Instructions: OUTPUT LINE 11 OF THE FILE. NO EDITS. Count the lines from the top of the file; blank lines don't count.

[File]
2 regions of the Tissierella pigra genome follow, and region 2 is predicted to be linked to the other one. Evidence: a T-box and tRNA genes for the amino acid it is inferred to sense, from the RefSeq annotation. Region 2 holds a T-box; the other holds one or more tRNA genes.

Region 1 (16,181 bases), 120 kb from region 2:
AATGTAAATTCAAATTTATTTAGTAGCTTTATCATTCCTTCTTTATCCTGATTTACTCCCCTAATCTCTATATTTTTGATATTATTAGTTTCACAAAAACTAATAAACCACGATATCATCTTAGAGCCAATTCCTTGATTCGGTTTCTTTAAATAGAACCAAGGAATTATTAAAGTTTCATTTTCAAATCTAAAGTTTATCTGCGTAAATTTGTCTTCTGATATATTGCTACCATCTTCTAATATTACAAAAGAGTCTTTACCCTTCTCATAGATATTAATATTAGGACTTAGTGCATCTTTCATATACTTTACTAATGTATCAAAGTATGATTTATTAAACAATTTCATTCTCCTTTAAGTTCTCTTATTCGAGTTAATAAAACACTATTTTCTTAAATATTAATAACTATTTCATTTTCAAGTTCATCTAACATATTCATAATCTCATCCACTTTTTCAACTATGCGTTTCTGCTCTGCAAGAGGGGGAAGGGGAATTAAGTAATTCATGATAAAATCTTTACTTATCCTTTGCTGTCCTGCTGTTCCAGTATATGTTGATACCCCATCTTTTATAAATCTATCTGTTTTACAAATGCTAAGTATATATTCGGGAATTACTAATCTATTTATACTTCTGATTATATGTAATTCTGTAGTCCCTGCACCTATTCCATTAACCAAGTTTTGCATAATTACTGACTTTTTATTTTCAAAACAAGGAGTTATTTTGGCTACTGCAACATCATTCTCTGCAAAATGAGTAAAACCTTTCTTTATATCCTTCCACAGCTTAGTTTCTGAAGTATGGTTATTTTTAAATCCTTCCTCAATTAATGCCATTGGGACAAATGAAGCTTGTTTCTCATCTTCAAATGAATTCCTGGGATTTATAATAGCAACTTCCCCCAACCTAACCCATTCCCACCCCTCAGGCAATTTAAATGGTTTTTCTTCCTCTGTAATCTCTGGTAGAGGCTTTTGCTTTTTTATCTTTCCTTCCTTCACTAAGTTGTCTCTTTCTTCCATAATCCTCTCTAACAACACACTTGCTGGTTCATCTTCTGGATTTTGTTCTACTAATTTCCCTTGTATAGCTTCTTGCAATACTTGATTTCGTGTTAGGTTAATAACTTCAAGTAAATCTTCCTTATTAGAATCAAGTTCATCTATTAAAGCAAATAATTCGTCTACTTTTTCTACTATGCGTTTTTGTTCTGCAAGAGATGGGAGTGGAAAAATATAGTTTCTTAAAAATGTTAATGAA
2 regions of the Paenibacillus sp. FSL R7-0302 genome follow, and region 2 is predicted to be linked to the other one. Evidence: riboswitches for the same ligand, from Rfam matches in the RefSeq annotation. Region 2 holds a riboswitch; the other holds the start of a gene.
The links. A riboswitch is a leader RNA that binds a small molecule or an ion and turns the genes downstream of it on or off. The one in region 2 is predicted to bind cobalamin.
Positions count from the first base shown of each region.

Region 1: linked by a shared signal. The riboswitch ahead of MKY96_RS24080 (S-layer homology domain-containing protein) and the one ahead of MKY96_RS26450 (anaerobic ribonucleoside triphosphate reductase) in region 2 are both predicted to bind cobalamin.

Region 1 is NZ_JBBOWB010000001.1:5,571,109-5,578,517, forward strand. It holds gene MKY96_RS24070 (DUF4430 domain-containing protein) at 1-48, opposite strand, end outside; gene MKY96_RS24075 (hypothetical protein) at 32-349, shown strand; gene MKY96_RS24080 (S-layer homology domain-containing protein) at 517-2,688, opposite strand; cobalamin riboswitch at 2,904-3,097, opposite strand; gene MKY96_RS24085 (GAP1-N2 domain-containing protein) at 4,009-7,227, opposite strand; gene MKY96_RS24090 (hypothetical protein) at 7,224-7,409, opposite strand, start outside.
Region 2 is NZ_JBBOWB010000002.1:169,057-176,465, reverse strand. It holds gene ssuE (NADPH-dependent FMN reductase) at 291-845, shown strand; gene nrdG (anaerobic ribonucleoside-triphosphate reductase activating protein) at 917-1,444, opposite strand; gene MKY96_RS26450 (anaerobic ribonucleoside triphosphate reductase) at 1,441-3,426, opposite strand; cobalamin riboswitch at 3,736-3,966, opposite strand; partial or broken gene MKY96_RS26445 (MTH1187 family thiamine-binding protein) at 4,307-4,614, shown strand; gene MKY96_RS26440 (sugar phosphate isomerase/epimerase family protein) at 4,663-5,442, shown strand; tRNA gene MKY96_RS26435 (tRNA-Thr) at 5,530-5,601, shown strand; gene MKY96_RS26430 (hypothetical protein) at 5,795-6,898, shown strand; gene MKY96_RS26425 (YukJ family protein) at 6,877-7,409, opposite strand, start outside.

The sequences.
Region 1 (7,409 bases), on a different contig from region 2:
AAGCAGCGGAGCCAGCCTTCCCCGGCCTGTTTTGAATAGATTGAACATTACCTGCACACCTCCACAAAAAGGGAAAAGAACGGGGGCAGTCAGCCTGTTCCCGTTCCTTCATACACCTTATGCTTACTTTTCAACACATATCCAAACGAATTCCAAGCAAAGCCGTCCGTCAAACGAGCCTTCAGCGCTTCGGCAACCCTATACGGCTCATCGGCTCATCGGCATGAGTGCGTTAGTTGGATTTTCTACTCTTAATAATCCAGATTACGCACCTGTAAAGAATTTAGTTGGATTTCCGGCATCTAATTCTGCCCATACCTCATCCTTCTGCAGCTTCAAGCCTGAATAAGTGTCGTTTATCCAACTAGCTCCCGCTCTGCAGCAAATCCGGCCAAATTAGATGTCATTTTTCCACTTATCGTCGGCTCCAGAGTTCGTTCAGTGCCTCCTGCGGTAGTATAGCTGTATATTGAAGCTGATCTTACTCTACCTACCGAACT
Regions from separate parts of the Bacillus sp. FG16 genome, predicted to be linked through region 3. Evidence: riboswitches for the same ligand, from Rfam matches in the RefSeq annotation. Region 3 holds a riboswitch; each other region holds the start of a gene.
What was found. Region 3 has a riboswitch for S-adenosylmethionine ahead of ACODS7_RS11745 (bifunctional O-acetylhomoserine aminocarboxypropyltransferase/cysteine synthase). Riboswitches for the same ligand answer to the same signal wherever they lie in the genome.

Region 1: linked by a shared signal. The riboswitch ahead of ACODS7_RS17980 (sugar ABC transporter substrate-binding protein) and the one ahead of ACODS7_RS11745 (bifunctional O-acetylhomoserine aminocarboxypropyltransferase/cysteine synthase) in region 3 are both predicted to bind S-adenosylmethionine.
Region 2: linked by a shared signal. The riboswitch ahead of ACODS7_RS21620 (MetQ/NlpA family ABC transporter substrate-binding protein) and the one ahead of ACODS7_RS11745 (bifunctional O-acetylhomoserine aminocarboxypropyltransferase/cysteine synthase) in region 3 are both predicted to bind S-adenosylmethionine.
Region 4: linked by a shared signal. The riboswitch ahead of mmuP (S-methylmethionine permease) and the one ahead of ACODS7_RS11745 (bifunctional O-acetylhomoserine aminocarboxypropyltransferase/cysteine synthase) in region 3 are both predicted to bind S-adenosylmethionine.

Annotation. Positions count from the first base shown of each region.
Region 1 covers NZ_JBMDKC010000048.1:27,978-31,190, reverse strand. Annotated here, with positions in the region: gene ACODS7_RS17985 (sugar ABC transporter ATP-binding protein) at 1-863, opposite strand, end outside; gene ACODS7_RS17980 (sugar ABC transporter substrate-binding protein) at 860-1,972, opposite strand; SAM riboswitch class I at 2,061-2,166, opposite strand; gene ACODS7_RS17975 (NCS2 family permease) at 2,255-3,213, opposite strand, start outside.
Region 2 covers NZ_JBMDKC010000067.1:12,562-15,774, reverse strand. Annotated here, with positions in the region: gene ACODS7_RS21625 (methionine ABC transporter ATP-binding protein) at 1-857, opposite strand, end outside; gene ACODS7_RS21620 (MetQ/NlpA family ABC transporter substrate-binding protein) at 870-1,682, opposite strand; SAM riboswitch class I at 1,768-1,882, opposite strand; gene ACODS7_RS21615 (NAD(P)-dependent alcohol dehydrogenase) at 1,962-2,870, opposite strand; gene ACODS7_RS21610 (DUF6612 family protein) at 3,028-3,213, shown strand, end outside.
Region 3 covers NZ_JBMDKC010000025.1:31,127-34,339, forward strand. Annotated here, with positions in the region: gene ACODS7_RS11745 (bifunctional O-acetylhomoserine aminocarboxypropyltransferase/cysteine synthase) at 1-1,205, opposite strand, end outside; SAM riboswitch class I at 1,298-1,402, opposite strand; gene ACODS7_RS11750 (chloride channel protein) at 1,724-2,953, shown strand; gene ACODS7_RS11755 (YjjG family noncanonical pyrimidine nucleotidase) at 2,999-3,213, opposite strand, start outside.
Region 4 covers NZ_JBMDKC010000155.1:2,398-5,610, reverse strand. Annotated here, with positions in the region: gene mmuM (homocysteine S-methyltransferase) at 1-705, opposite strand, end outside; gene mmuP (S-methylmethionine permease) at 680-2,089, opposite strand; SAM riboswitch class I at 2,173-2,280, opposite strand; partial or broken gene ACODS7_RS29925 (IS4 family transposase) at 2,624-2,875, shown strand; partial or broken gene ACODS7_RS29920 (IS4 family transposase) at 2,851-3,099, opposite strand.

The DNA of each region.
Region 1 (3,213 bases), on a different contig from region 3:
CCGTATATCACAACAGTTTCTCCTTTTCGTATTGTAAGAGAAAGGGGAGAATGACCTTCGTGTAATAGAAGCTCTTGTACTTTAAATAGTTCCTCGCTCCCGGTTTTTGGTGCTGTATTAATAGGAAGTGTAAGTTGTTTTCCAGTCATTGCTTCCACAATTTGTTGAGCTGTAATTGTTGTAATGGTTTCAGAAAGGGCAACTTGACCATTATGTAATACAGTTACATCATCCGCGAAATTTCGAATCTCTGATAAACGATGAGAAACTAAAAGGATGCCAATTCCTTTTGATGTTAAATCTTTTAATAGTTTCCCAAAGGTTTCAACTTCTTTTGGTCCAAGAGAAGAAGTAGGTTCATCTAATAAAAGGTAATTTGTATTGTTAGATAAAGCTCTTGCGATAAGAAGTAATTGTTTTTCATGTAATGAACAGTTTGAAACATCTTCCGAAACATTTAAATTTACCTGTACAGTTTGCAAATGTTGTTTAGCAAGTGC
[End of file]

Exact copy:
Region 1 (7,409 bases), on a different contig from region 2: